## Fachbereich Informatik

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Virtual Reality (VR) is to be seen as the superset of simulation and animation. Visualization is done by rendering. The fundamental model of VR accounts for all phenomenons to be modelled with help of a computer. Examples range from simple dragging actions with a mouse device to the complex simulation of physically based animation.

The main problem in computer graphics is to solve the global illumination problem,
which is given by a Fredholm integral equation of the second kind, called the radiance equation (REQ). In order to achieve realistic images, a very complex kernel
of the integral equation, modelling all physical effects of light, must be considered. Due to this complexity Monte Carlo methods seem to be an appropriate approach to solve the REQ approximately. We show that replacing Monte Carlo by quasi-Monte Carlo in some steps of the algorithm results in a faster convergence.

Monte Carlo integration is often used for antialiasing in rendering processes.
Due to low sampling rates only expected error estimates can be stated, and the variance can be high. In this article quasi-Monte Carlo methods are presented, achieving a guaranteed upper error bound and a convergence rate essentially as fast as usual Monte Carlo.

The radiance equation, which describes the global illumination problem in computer graphics, is a high dimensional integral equation. Estimates of the solution are usually computed on the basis of Monte Carlo methods. In this paper we propose and investigate quasi-Monte Carlo methods, which means that we replace (pseudo-) random samples by low discrepancy sequences, yielding deterministic algorithms. We carry out a comparative numerical study between Monte Carlo and quasi-Monte Carlo methods. Our results show that quasi-Monte Carlo converges considerably faster.

Quasi-Monte Carlo Radiosity
(1996)

The problem of global illumination in computer graphics is described by a second kind Fredholm integral equation. Due to the complexity of this equation, Monte Carlo methods provide an interesting tool for approximating
solutions to this transport equation. For the case of the radiosity equation, we present the deterministic method of quasi-rondom walks. This method very efficiently uses low discrepancy sequences for integrating the Neumann series and consistently outperforms stochastic techniques. The method of quasi-random walks also is applicable to transport problems in settings other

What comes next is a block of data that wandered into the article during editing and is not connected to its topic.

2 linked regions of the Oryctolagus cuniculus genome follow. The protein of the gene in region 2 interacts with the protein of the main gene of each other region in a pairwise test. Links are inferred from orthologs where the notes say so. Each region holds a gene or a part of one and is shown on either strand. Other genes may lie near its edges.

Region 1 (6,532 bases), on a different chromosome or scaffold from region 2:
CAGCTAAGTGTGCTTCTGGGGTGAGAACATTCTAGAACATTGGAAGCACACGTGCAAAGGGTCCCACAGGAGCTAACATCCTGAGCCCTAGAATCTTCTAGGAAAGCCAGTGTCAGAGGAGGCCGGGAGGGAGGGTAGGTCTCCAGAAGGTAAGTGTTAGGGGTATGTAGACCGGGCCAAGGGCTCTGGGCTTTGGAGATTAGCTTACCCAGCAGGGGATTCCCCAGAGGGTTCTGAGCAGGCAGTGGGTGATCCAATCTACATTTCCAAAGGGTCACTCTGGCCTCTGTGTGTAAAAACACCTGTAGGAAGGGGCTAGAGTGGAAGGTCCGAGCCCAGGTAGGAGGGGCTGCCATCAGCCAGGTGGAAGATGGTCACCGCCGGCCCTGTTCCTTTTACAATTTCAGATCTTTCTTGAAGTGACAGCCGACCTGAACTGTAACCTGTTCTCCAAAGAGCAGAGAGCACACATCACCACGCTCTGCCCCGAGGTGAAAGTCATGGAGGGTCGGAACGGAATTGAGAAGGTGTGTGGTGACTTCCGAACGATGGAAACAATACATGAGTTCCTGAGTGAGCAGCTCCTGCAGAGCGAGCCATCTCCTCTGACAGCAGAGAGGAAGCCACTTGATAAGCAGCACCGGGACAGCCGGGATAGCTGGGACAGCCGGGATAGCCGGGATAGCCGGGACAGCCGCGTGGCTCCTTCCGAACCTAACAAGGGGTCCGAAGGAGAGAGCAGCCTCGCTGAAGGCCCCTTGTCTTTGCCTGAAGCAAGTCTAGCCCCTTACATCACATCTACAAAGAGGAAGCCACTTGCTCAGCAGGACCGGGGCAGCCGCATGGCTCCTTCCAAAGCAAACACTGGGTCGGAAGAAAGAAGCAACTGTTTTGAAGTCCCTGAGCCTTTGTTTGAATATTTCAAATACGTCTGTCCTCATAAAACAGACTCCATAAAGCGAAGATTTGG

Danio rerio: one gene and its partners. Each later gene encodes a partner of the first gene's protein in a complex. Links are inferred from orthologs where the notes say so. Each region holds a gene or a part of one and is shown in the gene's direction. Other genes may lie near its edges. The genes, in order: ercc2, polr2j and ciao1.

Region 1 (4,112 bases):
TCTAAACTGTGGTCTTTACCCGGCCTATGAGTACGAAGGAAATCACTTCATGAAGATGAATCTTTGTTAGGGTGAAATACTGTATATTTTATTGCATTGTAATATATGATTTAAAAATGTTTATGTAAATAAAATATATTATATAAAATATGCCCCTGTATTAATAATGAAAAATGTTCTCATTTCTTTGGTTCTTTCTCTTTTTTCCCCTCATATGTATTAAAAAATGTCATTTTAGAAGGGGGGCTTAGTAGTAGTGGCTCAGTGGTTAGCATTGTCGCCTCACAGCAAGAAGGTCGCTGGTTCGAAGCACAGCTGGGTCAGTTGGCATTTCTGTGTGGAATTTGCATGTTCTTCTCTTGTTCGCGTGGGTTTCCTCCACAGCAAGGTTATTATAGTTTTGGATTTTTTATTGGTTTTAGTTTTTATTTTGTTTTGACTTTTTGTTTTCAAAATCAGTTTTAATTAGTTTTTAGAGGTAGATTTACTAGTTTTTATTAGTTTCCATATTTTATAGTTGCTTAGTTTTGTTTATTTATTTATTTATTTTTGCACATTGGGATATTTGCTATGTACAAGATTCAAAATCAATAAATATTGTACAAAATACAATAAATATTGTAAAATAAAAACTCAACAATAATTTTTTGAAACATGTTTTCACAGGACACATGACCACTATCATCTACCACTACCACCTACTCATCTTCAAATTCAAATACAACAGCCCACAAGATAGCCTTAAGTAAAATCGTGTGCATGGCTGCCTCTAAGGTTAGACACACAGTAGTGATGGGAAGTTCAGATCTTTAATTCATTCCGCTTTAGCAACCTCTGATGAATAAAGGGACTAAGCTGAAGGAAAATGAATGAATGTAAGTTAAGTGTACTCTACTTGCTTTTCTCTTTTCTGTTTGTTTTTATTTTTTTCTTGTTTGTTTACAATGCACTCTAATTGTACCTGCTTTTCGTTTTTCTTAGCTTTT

than computer graphics.

The calculation of form factors is an important problem in computing the global illumination in the radiosity setting. Closed form solutions often are only available for objects without obstruction and are very hard to calculate. Using Monte Carlo integration and ray tracing provides a fast and elegant tool for the estimation of the form factors. In this paper we show, that using deterministic low discrepancy sample points is superior to random sampling, resulting in an acceleration of more than half an order of magnitude.

Instant Radiosity
(1997)

We present a fundamental procedure for instant rendering from the radiance equation. Operating directly on the textured scene description, the very efficient and simple algorithm produces photorealistic images without any kernel or solution discretization of the underlying integral equation. Rendering rates of a few seconds are obtained by exploiting graphics hardware, the deterministic
technique of the quasi-random walk for the solution of the global illumination problem, and the new method of jittered low discrepancy sampling.

A fundamental variance reduction technique for Monte Carlo integration in the framework of integro-approximation problems is
presented. Using the method of dependent tests a successive hierarchical function approximation algorithm is developed, which
captures discontinuities and exploits smoothness in the target function. The general mathematical scheme and its highly efficient
implementation are illustrated for image generation by ray tracing,
yielding new and much faster image synthesis algorithms.

The photon map provides a powerful tool for approximating the irradiance in global illumination computations independent from geometry. By presenting new importance sampling techniques, we dramatically improve the memory footprint of the photon map, simplify the caustic generation, and allow for a much faster sampling of direct illumination in complicated models as they arise in a production environment.

In this paper we show how Metropolis Light Transport can be extended both in the underlying theoretical framework and the algorithmic implementation to incorporate volumetric scattering.
We present a generalization of the path integral formulation thathandles anisotropic scattering in non-homogeneous media. Based on this framework we introduce a new mutation strategy that is
specifically designed for participating media. It exploits the locality of light propagation by perturbing certain interaction points within the medium. To efficiently sample inhomogeneous media a new ray marching method has been developed that avoids aliasing artefacts and is significantly faster than stratified sampling. The resulting global illumination algorithm provides a physically correct simulation of light transport in the presence of participating media that includes effects such as volume caustics and multiple volume scattering. It is not restricted to certain classes of geometry and scattering models and has minimal memory requirements. Furthermore, it is unbiased and robust, in the sense that it produces satisfactory results for a wide range of input scenes and lighting situations within acceptable time bounds. In particular, we found that it is weil suited for complex scenes with many light sources.